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Cases of atrial fibrillation have increased by up to 72 percent in England over the past two decades, researchers have found.
The heart rhythm condition is known as a major cause of strokes. In the largest study into AF, researchers from the University of Leeds analysed GP and hospital data from 3.4 million patients diagnosed between 1998 and 2017.
They found the number with the condition each year increased from 117,880 in 1998 to 202,333 in 2017. An ageing and less healthy population is largely behind the increase, the researchers found.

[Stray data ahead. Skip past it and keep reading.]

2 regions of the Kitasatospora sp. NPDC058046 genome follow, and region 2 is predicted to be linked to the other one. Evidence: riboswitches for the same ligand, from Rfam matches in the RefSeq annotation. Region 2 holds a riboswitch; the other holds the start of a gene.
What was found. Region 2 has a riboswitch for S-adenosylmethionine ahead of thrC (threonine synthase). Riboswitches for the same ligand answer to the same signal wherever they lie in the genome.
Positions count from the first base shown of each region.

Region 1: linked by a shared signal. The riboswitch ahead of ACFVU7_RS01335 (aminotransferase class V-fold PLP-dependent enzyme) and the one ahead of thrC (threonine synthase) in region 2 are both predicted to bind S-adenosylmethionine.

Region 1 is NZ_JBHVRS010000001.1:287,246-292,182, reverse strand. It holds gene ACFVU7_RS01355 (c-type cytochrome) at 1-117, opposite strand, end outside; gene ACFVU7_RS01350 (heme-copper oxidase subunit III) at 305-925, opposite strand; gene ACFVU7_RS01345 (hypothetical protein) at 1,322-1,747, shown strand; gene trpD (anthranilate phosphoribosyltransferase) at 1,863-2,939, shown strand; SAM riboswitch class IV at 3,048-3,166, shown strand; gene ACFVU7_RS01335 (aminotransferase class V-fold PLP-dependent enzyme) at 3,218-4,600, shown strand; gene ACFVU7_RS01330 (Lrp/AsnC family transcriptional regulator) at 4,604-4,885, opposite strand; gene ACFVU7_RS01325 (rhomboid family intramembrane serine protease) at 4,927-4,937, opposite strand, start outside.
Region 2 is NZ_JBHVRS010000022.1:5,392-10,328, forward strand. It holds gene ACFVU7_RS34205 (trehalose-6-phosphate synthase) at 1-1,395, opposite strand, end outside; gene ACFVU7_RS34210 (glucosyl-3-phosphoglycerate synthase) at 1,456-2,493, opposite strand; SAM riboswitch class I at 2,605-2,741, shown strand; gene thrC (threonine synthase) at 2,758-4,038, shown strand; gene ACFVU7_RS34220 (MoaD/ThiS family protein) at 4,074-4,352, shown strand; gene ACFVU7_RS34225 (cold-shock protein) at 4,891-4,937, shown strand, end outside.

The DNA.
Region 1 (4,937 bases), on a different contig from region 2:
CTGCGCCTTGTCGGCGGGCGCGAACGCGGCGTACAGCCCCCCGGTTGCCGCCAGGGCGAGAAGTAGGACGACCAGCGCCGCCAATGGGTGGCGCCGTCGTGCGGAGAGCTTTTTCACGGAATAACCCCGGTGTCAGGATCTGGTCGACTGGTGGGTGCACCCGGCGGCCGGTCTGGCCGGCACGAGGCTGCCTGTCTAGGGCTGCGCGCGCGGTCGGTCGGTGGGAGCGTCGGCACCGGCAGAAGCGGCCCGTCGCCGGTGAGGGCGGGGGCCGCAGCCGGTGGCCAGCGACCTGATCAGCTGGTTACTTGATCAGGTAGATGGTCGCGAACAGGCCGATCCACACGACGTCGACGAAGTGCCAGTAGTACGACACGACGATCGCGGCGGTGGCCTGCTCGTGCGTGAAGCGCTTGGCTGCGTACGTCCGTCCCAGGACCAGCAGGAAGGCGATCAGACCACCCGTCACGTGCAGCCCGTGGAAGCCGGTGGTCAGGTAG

The University of Leeds team has now developed a digital prediction tool for AF that aims to detect it early, which they hope can be trialled in the NHS.
Professor Chris Gale said: “Changes to healthcare are driven by data and we’ve created the first blueprint of AF that lays bare the growing impact it is having on society.”
“Our study paints a clear picture of the trends and gaps that need to be urgently addressed.”
Funded by the British Heart Foundation, the study is published in The Lancet Regional Health – Europe.
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